The Australian housing ban has called a “nightmare” to a human rights violation

The Australian housing ban has called a "nightmare" to a human rights violation

Melbourne, Australia – An investigation has concluded that the sudden shutdown this summer of nine public residential towers in Melbourne has left 3,000 people without food, adequate medication and access to clean air during the second wave of the Coronavirus in the city, in violation of human rights laws.

The report, issued on Thursday by the Ombudsman in the state of Victoria, whose capital is Melbourne, said that residents were effectively placed under house arrest for 14 days in July without warning. The report said it deprived them of basic support, as well as access to activities such as outdoor exercise.

Deborah Glass, Victorian Ombudsman, wrote that the lockdown was “inconsistent with the human rights of the population, including their right to humane treatment when deprived of liberty.” The report recommends that the state government publicly apologize to Burj residents, as well as improve relationships and procedures in similarly high-risk accommodations in the city so that they are more prepared for future outbreaks.

Although Australia won global praise for its success in slowing the spread of the Coronavirus in the country, the report was a scathing rebuke of state officials’ decision to implement strict measures on public housing residents, who said they felt besieged, shocked, and suspected of discrimination. Many described it as a “nightmare”.

“We grew up here. We were born here,” one resident, whose real name was not mentioned in the report, told investigators. He added, “It felt as if we were in a safe place anymore, or not?” “We felt we were not worthy.”

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The report also served as a reminder that such measures are rarely enforced equitably, and that they have been too costly for those economically disadvantaged. Many residents of the towers are minorities or immigrants. Some residents indicated that police officers overran the towers, making departure difficult.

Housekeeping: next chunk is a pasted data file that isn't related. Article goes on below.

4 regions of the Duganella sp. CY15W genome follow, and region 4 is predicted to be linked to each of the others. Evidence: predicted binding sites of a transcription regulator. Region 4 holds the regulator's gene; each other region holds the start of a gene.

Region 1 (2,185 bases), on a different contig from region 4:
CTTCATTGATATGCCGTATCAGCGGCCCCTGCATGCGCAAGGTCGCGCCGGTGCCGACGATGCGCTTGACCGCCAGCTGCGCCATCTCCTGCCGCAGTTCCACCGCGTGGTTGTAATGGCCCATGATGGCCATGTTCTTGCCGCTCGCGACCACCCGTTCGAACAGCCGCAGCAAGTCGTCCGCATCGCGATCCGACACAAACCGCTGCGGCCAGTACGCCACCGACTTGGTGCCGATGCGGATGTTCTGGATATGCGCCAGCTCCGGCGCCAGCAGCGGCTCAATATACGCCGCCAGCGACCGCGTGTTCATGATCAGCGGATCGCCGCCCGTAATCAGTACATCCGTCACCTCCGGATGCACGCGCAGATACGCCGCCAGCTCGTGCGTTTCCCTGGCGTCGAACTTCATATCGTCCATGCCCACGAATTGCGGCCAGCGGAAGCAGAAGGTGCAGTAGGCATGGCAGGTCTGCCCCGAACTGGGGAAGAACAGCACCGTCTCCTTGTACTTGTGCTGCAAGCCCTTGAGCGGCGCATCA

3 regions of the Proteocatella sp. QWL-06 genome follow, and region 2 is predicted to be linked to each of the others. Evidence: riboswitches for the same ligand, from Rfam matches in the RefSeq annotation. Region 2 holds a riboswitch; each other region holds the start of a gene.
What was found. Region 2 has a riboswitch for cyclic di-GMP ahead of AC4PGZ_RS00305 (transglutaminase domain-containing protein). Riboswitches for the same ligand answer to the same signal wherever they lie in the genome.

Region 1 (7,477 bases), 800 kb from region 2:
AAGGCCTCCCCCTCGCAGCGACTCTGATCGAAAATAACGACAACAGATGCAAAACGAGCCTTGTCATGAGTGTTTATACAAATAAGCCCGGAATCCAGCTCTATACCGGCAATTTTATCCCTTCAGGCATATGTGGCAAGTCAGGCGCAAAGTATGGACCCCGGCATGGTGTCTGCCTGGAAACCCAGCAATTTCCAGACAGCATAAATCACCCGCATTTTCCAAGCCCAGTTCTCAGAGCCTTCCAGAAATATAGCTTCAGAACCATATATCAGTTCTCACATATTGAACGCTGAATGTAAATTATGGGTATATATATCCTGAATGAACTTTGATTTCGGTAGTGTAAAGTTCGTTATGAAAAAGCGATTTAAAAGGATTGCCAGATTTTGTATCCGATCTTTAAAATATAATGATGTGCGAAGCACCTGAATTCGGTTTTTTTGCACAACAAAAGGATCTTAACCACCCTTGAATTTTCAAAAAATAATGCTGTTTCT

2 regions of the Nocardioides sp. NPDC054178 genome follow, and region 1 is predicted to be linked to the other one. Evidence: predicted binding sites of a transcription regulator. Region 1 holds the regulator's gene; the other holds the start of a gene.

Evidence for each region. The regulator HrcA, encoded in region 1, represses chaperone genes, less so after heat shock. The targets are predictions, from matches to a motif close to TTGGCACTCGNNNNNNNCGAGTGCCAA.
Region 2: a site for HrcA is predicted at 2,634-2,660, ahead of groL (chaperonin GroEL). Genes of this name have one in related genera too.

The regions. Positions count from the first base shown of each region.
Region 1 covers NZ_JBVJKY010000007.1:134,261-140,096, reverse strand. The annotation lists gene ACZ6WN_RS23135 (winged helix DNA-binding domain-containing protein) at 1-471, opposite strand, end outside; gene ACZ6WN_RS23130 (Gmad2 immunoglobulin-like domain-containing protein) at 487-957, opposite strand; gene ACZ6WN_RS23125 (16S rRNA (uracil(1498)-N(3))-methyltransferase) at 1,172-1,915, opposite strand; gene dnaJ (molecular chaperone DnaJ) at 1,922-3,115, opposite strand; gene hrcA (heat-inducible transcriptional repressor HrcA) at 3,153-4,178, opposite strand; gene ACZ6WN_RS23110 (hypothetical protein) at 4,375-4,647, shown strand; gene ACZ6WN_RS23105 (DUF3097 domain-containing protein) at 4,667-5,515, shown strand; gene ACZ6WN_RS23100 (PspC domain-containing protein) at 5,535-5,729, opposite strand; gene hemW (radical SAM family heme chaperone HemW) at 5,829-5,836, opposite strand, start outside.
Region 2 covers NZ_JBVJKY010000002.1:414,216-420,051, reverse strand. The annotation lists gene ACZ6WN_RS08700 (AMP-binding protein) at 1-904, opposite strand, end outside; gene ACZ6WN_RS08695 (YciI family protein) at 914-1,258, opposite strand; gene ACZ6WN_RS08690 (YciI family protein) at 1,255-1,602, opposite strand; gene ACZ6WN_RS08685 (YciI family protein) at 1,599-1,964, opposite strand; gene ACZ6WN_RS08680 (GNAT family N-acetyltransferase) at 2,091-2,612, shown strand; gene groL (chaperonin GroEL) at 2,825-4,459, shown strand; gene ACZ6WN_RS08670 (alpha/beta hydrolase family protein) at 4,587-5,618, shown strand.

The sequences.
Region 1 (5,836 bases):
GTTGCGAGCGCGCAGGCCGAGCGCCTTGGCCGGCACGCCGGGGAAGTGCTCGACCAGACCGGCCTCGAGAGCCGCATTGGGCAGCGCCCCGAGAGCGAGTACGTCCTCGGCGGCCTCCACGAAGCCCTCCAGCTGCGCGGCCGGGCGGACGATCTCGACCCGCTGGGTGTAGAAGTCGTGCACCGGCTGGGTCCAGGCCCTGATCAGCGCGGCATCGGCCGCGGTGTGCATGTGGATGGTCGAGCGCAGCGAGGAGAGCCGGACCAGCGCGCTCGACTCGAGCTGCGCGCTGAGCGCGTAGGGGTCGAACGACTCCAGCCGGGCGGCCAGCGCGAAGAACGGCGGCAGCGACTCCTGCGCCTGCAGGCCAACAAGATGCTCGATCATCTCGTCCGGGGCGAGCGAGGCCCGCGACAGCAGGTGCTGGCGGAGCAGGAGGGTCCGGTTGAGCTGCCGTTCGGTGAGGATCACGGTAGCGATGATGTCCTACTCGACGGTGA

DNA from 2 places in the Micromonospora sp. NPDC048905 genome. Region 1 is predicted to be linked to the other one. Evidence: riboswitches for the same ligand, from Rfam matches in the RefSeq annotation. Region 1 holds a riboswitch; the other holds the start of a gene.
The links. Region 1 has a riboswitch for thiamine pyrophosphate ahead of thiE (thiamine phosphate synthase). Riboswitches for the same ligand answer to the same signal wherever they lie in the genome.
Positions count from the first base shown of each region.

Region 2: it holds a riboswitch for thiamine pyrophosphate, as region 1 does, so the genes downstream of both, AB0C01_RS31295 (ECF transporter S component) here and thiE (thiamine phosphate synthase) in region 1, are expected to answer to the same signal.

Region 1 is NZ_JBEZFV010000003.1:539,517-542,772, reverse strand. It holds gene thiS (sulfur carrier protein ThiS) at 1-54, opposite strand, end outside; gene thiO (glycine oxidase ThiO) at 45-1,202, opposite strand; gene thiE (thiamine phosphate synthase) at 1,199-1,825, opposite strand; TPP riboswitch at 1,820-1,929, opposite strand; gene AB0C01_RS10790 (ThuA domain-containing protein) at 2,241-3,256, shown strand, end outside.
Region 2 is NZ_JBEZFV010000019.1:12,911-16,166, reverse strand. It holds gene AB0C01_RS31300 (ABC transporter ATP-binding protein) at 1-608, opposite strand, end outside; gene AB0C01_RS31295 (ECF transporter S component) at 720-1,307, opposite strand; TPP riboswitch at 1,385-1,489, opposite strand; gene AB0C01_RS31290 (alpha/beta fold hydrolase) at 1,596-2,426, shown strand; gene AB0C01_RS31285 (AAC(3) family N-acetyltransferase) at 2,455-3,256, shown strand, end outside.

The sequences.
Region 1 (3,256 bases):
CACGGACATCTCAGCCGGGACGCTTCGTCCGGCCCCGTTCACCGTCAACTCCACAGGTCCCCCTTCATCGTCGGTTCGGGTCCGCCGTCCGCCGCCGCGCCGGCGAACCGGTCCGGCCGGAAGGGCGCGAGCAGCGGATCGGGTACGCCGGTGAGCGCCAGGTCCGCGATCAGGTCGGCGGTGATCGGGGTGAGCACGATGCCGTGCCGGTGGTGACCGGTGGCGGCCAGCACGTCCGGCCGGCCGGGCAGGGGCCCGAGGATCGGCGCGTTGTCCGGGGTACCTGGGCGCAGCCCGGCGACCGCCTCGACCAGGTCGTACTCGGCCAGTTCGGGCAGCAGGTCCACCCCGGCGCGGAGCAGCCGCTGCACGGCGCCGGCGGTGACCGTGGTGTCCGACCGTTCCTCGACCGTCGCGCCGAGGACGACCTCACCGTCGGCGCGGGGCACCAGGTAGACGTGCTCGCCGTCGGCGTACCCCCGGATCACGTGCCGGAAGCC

Speaking of the residents of the towers, the report noted that “some of them suffered from civil wars and dictatorships before settling in Australia, and some even escaped torture at the hands of their former country. For them, the massive police presence was especially painful.”

When the second wave threatened to overturn Australia’s progress in stemming the pandemic, Victoria’s Premier, Daniel Andrews, imposed what would become one of the strictest and longest lockdowns in the world. It lasted 111 days, frustrating and winning an already exhausted and winter-tired Melbourne both Stinging And the the support From the audience.

Mr Andrews said the government has no choice and its actions are based on best public health advice.

“There is no rulebook for this, nobody in Victoria has done this before,” he told a news conference in Melbourne on Thursday. “We have taken steps that experts said are necessary to save lives.”

Investigators found that although the agency’s chief health official had signed the order to approve the shutdown, they were not aware of the government’s plans to abruptly implement it. The report stated that they were given only 15 minutes to look into the conditions of many of the documents and their human rights implications before announcing the details of the closure.

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The report warned that “during crises, we may tend to view human rights as indispensable in the pursuit of saving human lives.” “This thinking could lead to a dangerous area.”

“It is not surprising that human rights are violated,” said Ibion Hassan, 32, who lives in a tower in a suburb north of Melbourne and lost her father to the Coronavirus in late July.

She and other residents said they were deeply disappointed by the lack of government services following the closure.

She added, “Everyone is just trying to heal and recover.” “An apology is the least they can do.”

Australian officials had hoped their handling of the virus would allow a “covid-normal” to appear at Christmas. The state of Victoria, which by late November eliminated the Coronavirus for the second time, has spent 48 days without any new locally transmitted cases.

But on Wednesday and Thursday, in a sign of the virus continuing, a group of 17 new cases appeared on the northern shores of Sydney, the largest city in Australia, ending the city’s two-week streak without having any new locally transmitted infections. And close some care homes.

Despite the report’s findings, the Victorian state government asserted that its actions were “complementary” in helping to slow the spread of the disease.

In a statement released on Thursday, Richard Wayne, Minister of Planning and Housing, said the authorities “acted at all times lawfully and within the applicable legislative framework.”

“We do not apologize for saving lives,” he added.

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